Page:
In each issue, you’ll find in-depth articles from guest medical experts with solutions to those chronic diseases and health problems that frustrate you most. These are the same problems that could increase your risk of finding yourself in a nursing home.

And of course you’ll find simple tips and sound strategies to prevent and reverse major threats to your health (and your very life).

To help keep you independent, Health Radar is jam-packed full of “news you can use.”

So here’s the complete special offer we were able to put together for you . . .

In your Stay Independent for Life Kit — designed to help keep you at home and OUT of a nursing home — you will receive 3 FREE Special Reports and a FREE DVD (a total value of $65.00):

And this entire Stay Independent for Life Kit is YOURS FREE, just for trying a no-risk subscription to Health Radar, the monthly advisory letter, for a mere 11 cents a day.

Just click the link below and tell us where we can send your Kit. We’ll start your risk-free subscription and send out your 3 Special Reports and Video DVD — FREE of charge.

Claim Your FREE ‘Stay Independent for Life’ Kit
With Special Offer — Click Here Now!

And don’t worry . . . Your satisfaction with Health Radar is guaranteed or you can demand your money back — and keep your gifts!

Plus, as a subscriber, you’re going to have the entire archive of Health Radar at your fingertips — with immediate access to all past issues. Here are just a few newsletters you can peruse at your leisure any time, day or night:

  • Make Yourself Disease-Proof
  • The Anti-Alzheimer’s Diet
  • Cancer-Proof Your Body
  • You Can Live to 100
  • How to Prevent a Heart Attack
  • The Healing Power of Coffee (since Mom loves coffee, she particularly enjoyed reading this issue!)

And in this age of managed care, decreasing benefits, and increasing healthcare costs —this kind of resource is invaluable.

Every month, Mom looks forward to getting her issue of Health Radar in the mail, and sitting down to enjoy reading it with that healthful cup of coffee I just mentioned.

Let’s recap what you’ll find in your Stay Independent for Life Kit — based on everything I discovered while trying to keep my own mother out of a nursing home.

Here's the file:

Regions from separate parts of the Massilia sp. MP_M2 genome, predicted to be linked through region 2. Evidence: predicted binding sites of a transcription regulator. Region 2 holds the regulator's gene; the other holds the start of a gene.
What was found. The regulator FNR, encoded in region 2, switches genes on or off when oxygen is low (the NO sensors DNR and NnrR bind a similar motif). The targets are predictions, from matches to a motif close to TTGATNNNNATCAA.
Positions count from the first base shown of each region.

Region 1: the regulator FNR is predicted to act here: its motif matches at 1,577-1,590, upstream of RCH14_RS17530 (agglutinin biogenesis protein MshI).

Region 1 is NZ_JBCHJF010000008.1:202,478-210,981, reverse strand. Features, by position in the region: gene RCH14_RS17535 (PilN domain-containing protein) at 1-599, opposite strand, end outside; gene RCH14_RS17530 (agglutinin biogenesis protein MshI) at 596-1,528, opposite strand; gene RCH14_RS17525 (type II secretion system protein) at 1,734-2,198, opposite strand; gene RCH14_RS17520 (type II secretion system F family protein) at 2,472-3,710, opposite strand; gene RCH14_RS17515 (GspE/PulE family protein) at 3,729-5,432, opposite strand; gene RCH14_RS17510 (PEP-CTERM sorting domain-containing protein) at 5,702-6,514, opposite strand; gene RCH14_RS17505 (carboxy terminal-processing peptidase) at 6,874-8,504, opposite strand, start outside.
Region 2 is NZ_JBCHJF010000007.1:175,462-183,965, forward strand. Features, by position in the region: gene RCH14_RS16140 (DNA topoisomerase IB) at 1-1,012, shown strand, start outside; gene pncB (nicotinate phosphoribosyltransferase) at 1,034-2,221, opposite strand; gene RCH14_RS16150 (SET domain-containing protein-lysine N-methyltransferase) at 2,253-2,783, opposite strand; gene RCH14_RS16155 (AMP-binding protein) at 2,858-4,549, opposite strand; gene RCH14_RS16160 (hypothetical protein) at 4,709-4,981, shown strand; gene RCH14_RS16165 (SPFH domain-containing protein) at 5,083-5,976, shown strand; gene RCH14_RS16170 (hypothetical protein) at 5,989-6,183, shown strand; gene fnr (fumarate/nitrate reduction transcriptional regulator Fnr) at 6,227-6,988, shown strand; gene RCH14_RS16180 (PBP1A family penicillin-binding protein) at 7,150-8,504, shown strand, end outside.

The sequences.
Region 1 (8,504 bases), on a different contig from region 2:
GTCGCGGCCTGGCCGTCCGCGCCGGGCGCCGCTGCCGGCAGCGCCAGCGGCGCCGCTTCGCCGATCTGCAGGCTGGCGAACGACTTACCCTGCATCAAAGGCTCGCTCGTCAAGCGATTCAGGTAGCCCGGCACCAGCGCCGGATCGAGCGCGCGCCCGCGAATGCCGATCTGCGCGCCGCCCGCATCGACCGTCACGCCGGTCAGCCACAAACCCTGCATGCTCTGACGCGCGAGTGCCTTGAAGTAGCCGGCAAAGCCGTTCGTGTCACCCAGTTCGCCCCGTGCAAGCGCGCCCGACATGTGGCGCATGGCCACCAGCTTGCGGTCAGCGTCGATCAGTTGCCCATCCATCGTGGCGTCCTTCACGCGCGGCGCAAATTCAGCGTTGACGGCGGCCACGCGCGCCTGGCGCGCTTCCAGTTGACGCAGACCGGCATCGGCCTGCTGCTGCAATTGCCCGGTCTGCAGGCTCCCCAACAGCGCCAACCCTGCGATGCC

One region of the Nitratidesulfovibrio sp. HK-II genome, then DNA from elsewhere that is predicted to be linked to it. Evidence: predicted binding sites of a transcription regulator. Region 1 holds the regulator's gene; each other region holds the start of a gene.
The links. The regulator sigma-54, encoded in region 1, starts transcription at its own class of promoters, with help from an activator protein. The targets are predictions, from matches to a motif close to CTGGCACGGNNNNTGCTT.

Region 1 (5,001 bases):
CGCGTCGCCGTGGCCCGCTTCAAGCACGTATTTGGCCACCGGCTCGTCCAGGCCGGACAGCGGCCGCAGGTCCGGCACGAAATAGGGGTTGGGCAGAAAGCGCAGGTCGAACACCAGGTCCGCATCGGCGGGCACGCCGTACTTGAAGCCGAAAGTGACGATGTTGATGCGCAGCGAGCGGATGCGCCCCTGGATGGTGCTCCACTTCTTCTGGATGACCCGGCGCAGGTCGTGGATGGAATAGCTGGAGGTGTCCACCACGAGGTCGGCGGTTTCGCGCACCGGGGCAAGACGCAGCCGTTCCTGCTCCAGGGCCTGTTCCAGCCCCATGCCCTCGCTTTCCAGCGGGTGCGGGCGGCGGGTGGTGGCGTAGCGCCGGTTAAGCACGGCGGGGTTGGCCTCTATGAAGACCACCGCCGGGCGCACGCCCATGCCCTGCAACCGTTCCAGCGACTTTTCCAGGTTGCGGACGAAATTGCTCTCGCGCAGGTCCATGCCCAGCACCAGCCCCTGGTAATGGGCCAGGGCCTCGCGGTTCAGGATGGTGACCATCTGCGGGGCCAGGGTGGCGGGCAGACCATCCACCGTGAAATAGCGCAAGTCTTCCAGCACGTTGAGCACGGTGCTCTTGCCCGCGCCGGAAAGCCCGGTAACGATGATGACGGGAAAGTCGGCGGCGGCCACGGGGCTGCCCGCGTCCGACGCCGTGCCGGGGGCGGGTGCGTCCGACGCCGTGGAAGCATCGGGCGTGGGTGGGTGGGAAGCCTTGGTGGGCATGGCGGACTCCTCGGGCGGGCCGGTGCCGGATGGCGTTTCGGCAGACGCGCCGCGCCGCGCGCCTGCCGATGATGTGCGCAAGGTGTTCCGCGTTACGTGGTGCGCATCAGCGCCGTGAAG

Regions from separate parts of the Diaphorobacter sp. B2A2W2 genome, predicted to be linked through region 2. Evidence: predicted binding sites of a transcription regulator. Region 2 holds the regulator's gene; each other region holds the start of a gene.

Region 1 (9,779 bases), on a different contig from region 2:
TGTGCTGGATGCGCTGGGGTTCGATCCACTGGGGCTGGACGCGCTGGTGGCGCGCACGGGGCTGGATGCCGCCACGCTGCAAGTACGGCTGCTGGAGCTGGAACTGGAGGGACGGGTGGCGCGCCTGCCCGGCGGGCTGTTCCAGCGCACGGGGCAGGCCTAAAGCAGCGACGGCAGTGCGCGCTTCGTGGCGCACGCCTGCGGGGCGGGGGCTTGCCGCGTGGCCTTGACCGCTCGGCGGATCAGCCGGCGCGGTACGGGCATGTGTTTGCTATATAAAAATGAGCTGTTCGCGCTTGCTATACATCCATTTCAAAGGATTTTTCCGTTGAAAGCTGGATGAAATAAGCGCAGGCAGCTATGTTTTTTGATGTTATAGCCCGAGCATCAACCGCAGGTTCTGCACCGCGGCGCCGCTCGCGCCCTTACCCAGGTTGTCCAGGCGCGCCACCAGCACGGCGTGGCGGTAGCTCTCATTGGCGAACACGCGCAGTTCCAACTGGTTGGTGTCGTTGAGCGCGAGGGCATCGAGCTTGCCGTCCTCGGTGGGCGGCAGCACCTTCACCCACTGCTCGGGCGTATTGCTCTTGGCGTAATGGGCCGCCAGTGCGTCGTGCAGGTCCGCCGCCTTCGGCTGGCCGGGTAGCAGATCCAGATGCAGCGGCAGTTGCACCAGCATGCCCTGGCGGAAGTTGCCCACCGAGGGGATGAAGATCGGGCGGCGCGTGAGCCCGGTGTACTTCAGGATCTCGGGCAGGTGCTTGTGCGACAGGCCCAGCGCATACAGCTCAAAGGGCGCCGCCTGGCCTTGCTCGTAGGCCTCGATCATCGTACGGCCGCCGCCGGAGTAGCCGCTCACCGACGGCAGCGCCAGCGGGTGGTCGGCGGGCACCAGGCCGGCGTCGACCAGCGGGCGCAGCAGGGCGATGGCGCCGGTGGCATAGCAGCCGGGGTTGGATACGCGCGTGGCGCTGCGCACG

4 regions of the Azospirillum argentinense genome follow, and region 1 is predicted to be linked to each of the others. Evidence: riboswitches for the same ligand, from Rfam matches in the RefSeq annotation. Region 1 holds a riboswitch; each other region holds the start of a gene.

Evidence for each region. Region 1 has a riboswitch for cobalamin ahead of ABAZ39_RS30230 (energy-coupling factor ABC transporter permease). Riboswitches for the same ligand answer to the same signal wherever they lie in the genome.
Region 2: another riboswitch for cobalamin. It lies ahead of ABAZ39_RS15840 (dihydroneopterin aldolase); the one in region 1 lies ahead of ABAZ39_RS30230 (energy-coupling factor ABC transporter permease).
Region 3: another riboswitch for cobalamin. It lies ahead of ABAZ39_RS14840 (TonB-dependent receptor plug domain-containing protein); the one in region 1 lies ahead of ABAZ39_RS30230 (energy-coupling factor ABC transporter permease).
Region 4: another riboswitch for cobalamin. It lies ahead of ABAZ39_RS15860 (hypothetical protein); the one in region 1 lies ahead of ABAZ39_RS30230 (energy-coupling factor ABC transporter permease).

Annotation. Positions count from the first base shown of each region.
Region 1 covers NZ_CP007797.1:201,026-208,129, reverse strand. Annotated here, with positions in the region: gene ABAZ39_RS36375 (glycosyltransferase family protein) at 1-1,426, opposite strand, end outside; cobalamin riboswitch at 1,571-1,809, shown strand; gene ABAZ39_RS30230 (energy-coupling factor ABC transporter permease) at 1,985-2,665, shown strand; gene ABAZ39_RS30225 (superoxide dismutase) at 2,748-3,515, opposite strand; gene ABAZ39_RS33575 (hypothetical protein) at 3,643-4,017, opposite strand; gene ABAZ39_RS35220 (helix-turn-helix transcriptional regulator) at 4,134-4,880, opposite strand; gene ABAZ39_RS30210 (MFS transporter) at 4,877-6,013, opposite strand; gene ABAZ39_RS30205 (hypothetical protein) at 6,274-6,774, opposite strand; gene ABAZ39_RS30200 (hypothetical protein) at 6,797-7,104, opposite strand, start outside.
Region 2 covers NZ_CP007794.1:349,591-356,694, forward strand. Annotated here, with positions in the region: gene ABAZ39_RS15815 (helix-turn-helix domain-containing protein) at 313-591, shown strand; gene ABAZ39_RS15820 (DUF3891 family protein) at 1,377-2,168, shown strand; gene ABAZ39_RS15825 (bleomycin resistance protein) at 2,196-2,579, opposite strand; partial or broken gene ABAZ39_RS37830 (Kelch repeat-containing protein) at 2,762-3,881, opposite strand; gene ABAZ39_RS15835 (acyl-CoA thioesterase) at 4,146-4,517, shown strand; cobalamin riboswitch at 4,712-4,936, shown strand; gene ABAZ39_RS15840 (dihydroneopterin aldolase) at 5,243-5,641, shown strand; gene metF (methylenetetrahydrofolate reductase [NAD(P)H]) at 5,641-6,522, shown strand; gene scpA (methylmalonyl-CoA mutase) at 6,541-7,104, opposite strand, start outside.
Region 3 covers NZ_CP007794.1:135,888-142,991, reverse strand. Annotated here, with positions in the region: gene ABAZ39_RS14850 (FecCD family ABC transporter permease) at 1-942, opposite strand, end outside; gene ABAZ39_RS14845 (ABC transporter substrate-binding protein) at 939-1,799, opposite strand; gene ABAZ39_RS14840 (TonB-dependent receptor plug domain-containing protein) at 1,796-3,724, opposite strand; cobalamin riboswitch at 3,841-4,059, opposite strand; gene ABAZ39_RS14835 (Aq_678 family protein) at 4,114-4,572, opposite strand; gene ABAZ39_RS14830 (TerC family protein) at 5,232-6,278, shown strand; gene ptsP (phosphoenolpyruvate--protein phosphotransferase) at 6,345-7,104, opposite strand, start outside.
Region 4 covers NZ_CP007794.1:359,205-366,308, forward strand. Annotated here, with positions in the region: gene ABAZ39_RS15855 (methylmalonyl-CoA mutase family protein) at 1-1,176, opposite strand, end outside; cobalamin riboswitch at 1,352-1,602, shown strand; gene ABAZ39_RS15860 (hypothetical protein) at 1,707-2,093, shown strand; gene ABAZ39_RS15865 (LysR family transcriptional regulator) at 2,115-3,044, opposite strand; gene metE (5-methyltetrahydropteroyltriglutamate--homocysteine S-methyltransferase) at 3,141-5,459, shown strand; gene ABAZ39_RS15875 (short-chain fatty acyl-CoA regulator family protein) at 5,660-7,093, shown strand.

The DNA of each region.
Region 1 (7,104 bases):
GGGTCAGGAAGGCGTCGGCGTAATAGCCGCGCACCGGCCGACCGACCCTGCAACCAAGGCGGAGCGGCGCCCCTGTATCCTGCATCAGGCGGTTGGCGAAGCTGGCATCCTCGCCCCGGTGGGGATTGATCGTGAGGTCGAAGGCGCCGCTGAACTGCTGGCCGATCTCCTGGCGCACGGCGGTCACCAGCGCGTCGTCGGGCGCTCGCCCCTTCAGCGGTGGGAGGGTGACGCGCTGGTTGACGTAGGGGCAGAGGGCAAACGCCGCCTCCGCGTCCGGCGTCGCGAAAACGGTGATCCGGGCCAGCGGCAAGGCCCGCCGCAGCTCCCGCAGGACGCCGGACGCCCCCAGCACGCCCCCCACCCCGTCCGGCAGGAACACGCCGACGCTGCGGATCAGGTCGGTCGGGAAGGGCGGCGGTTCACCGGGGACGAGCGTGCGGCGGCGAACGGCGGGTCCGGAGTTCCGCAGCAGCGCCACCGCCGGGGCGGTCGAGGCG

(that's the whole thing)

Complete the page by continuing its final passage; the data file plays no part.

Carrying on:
Stay Out of the Nursing Home: Senior’s Guide to Preventing Falls (a $15.00 value)

  • The top 3 medication-related factors that could increase your risk for falls (and what to do about them) . . .
  • What you must know about your feet and ankles when it comes to preventing falls . . .
  • The hidden cause of dizziness every senior should know about . . .
  • 10 great ways to avoid osteoporosis and protect your bones . . .
  • And more, much more . . .

Age-Proof Your House to Keep Your Independence to 80, 90, and Beyond (a $15.00 value)

  • How to make your home safe for “aging in place” (without reducing its value in a future sale) . . .
  • 3 must-know pitfalls of those walk-in bath tubs you see advertised on TV . . .
  • A simple room-by-room checklist of potential hazards to correct throughout your home . . .
  • Brand-new technology and resources to help seniors maintain independence . . .
  • And much more . . .

Boost Your Memory With These Simple Strategies (a $15.00 value)

  • See aging expert Dr. Gary Small’s easy, 3-step “Look, Snap, Connect” method to improve your memory immediately . . .
  • Discover the easy way to stop misplacing things such as your keys or glasses . . .
  • Help save your brain from mild cognitive impairment, dementia, or Alzheimer’s . . .
  • And much more . . .

Senior Health: 10 Exercises for Building Balance DVD (a $20.00 value)

  • 10 simple exercises you can do at any time in the convenience of your own home . . .
  • Exercises for overall flexibility and strength . . .
  • Balance-challenging exercises to help your legs and inner ear . . .
  • Exercises to correct rounded posture, and improve alignment and center of gravity . . .
  • See how exercising can be quick, easy, and fun!

You get all 4 of these GIFTS (worth $65.00) FREE — just for trying a no-risk subscription to Health Radar, the monthly advisory letter, for 11 pennies a day. That’s pocket change, really.

Claim Your FREE ‘Stay Independent for Life’ Kit
With Special Offer — Click Here Now!

You and your family can be well on your way to receiving the knowledge and information you need to:

  • Reduce your risk of falls and maintain your strength and mobility . . .
  • Maintain your memory and brain function for life . . .
  • Prevent, manage, or reverse chronic diseases . . .
  • And most importantly, stay independent — and OUT of that cold, impersonal nursing home . . .

Just imagine how you will feel knowing that you’ve done everything you could to minimize the odds you or your loved one will live out those last months or years in an institution — being unhappy, uncomfortable, and dependent upon others for the most basic needs.

Just like Dorothy said in The Wizard of Oz, “There’s no place like home.”

You’ve come this far, so don’t let yourself or your parent down.

Claim Your FREE ‘Stay Independent for Life’ Kit
With Special Offer — Click Here Now!

My mom and I — and everyone at Newsmax Health — thank you for taking the time to protect yourself from this critical senior health issue.

To Your Lasting Heart Health,

Nancy Reynolds
For Newsmax Health